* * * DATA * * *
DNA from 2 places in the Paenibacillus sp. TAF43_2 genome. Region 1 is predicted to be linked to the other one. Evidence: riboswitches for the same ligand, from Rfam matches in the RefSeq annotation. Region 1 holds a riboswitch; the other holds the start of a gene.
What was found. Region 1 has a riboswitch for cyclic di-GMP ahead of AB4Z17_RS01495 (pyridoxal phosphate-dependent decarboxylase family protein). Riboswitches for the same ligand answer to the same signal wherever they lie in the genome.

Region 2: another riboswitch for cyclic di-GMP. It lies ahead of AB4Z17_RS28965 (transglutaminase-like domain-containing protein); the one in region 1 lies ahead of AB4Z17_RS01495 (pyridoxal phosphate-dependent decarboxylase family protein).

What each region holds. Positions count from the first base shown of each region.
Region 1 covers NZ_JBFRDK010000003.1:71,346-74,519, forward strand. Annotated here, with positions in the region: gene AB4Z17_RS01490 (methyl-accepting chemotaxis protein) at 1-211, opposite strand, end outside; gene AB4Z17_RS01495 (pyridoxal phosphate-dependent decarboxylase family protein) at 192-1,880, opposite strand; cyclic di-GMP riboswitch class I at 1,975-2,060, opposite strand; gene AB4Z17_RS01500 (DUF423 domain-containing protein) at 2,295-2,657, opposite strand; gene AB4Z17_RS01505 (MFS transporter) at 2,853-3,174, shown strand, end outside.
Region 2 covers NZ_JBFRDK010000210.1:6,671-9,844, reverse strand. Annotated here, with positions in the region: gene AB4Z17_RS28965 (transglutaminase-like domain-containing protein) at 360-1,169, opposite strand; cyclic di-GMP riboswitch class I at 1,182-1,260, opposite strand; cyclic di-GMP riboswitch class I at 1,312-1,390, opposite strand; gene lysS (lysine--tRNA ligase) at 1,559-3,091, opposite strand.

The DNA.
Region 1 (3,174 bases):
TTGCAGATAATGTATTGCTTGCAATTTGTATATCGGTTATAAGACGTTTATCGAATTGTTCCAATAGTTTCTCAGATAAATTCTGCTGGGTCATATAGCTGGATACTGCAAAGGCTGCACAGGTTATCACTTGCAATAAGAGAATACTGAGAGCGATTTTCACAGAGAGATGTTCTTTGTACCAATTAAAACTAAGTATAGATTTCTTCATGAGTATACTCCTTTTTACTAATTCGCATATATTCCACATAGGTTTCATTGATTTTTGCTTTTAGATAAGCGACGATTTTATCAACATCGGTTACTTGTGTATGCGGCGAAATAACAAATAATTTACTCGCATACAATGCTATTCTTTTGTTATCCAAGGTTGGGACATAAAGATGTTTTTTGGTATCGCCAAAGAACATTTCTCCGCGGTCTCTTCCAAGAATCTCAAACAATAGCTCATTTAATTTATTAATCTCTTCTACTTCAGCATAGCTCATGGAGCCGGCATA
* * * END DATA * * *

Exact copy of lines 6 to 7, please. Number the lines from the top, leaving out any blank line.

Region 2 covers NZ_JBFRDK010000210.1:6,671-9,844, reverse strand. Annotated here, with positions in the region: gene AB4Z17_RS28965 (transglutaminase-like domain-containing protein) at 360-1,169, opposite strand; cyclic di-GMP riboswitch class I at 1,182-1,260, opposite strand; cyclic di-GMP riboswitch class I at 1,312-1,390, opposite strand; gene lysS (lysine--tRNA ligase) at 1,559-3,091, opposite strand.

The DNA.